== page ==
The next author I’m going to cover with a series of Raw Feeds is Dean Ing — survivalist, engineer, psycholinguist, and author of a series of popular technothrillers.
Dean is not without his faults and his plotting is, as John Clute noted, pixillated. I find him interesting though I haven’t read all his work yet.
Raw Feed (2001): Soft Targets, Dean Ing, 1979.
Given the times, I thought I’d read Ing’s novel about how he thought terrorism might be handled. Given that it was first published in October 1979 and this paperback edition, with a new afterword by Ing, was published in May 1980, I expected it to have dated some given that it’s sort of a near future piece of sf. (Very near future given that the plot takes place in late 1980 and early 1981.) In the afterword, Ing justifies calling this sf since it speculates on the application of two “sciences”, psycholinguistics theory and media theory. But it fails on several levels and not all have to do with the passing of time.
Ing has learned a lot about writing since this novel. The novels I’ve read of his were all written later and much more enjoyable. His story is too sparse in parts, particularly describing the collusion between Federal Communications Board member and protagonist, Maurice Everett, and the media. His descriptions of the media war on terrorism, on the other hand, are bloated. Basically, they consist of mocking terrorist actions and refusing to publicize terrorists’ political points. However, Ing, perhaps because of his advanced degree work in psycholinguistics and media theory and the desire to put the story on a scientific footing, dresses this basic idea up with too much jargon. The presence of Gina Vercours was annoying. (Must all espionage thrillers have beautiful babes in them? This one has two — Vercours and the terrorist Leah Talith.) Her combination of bodyguard and journalist was very implausible and never convincingly explained. (She guards one Wallace Conklin, a pretty obvious stand-in for Walter Cronkite. Comedian Charlie George might be a stand-in for George Carlin.)
The novel is surprisingly filled with rather unconventional sex given its brevity. Of course, there is the eventually consummated Vercours and Everett relationship. Homosexuality is mentioned several times, and one male homosexual is killed via the exotic method of a poison filled dildo put in his mouth. Ing seems to have a thing for exotic sex since the Quantrill novels featured a female committing bestiality with a giant wild boar. The KGB’s interest in destroying Hakim, head of the terrorist organization Fat’ah, was not adequately explained.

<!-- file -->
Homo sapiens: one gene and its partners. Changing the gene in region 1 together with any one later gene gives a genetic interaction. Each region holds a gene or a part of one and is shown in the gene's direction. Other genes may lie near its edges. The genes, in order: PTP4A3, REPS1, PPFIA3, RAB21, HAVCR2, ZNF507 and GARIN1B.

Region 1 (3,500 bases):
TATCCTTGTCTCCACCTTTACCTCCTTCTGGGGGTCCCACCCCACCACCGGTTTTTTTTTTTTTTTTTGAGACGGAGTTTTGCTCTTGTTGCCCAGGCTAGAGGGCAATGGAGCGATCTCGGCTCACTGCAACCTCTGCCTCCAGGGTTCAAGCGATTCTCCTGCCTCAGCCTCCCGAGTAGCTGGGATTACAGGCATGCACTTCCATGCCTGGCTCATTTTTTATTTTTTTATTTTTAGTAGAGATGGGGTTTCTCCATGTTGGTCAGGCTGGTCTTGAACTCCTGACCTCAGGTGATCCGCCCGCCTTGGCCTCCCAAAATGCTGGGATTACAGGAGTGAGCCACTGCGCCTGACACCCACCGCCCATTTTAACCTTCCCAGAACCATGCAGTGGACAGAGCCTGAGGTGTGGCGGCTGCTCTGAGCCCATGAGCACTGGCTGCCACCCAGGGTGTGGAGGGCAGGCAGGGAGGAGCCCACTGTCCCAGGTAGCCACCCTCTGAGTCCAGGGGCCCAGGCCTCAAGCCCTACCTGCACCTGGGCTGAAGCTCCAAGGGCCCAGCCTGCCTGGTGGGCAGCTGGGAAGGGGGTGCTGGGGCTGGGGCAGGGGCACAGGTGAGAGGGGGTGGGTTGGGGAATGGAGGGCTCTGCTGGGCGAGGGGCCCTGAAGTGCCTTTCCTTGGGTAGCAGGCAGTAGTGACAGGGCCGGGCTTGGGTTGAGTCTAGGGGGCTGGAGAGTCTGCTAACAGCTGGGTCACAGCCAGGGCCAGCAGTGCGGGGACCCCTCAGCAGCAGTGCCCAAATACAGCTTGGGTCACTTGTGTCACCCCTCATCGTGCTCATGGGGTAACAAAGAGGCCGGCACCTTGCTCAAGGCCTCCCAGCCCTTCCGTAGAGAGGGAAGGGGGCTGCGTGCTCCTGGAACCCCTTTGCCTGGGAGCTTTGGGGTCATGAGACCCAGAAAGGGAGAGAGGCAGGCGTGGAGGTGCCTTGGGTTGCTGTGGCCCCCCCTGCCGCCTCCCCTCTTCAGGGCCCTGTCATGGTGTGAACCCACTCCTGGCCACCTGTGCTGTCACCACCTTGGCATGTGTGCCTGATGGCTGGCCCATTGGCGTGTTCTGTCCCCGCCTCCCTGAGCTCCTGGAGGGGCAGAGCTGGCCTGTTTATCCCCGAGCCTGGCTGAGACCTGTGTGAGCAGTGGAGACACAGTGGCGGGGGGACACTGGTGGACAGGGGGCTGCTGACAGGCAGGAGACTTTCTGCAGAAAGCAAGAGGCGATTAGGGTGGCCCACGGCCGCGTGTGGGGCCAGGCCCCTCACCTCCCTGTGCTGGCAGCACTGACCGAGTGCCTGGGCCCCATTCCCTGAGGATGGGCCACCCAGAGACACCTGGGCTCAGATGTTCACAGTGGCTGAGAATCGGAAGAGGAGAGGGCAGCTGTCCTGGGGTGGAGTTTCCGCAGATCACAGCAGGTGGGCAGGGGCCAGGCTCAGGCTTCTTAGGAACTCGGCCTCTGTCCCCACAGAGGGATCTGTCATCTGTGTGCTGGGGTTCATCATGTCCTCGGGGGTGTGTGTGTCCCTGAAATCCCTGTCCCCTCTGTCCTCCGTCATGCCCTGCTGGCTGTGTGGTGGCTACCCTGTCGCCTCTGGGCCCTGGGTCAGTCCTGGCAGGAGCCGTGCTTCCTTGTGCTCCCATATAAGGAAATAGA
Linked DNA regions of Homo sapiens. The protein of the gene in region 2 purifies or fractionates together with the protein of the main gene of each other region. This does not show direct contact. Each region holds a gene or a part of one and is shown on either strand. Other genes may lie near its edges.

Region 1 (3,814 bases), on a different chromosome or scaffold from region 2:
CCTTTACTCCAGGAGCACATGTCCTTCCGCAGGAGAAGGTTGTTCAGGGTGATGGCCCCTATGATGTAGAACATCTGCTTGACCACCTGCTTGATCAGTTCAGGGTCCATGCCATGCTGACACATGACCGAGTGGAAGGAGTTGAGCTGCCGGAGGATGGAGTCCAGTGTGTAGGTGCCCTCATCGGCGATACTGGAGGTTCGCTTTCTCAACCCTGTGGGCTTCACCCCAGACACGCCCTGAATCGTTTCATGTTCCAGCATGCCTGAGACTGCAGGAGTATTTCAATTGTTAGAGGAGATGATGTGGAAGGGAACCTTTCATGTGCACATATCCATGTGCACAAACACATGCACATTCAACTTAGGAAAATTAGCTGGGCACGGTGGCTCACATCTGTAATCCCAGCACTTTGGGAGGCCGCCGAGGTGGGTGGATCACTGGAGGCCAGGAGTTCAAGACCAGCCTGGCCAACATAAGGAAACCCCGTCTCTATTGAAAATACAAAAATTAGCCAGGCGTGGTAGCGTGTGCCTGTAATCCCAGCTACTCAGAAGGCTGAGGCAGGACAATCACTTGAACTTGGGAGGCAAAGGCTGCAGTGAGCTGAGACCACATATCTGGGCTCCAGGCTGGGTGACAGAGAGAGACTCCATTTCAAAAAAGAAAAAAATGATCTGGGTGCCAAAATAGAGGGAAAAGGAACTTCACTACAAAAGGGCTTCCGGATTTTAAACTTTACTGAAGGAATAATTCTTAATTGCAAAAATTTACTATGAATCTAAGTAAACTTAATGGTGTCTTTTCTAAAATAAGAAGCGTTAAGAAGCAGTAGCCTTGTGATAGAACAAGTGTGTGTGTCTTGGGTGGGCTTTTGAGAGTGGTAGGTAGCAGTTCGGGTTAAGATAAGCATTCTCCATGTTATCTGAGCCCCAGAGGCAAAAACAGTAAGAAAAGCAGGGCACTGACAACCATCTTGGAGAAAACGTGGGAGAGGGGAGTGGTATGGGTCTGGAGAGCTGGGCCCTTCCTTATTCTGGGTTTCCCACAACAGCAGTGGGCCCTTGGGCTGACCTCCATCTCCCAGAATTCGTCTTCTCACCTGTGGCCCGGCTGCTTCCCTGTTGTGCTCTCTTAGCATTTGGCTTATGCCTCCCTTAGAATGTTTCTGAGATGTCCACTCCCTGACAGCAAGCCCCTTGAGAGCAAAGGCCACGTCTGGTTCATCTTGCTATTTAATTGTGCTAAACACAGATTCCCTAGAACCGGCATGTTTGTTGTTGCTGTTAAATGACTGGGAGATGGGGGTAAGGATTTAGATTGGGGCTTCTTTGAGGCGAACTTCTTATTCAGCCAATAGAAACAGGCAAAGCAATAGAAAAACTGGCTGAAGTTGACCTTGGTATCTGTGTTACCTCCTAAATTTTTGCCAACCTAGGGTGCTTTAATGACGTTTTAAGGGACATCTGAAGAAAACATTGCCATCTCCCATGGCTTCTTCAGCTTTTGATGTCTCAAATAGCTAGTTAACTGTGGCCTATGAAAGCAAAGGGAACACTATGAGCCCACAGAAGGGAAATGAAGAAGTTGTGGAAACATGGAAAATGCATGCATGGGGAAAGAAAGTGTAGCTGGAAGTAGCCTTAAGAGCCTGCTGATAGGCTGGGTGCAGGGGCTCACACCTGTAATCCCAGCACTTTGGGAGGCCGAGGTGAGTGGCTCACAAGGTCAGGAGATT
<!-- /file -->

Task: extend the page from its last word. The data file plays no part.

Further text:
Besides these literary shortcomings, the near future of Ing was jarringly inaccurate of my memories of the social and technological milieu of the late ’70s and early ’80s. The whole thing with the wonders of Hewlett Packard integrated chips was not fully explained. I don’t think the mixing of news and comedy — or doing the unofficial bidding of the FCC — would have been possible to the newsrooms’ cultures of that time, either. On the other hand, there were things I liked about the book.
While not as polished as some of his later novels, particularly the exotic aviation trilogy starting with The Ransom of Black Stealth One, Ing’s knowledge of espionage and tradecraft and the world of interlocking terrorist organizations mostly matched my non-fiction readings in the area. Like most fictional terrorists, the machinations of his Fat’ah were more complicated than real ones but less brutal in their ultimate actions. I did like radical members of Neturay Karta being amongst the Fat’ah. Neturay Karta aka Neturai Karta is a real organization (the name means “Guardians of the City”) whose opinions and views pretty much are (at least reading their website in 2001) as Ing describes — to wit, regarding the existence of the State of Israel as a blasphemy since the Messiah can not return while the nation remains. And Fat’ah reminded me in its personal devotion (if not the improbable skill of its members) and size of the Symbionese Liberation Army. Main terrorist Hakim was all right as was its media hungry leader who needs attention to gain funding. His pretensions at disciplined masochism are uncovered when tortured by a KGB double agent in his group — who certainly doesn’t enjoy torturing as much as Hakim does.
I thought the 276 page novel definitely improved after page 217 when Everett and George are tortured by Fat’ah. Ing has many unexpected plot twists, some of the bizarre and random sort which I found realistic. Not the least twist is that Vercours or law enforcement do not rescue Everett and George. (Rather, in another good twist, Vercours, at novel’s end, succumbs — though the murder does not take place in the book — to the temptation of a KGB bounty on Everett. Everett, who will die but not be conquered, seems, at novel’s end, an allegorical stand-in for Western democracies not giving in to terrorism.) KGB agent Guerrero dies by Hakim’s booby-trapped van — but shortly before Hakim himself dies after Guerrero injects him with slow poison. Guerrero’s KGB comrades show up unexpectedly to kill Talith and, briefly, imprison Chaim who goes berserk and, in his psychologically wounded state, mistakes the maimed George for an apparition of vengeance, and shoots himself.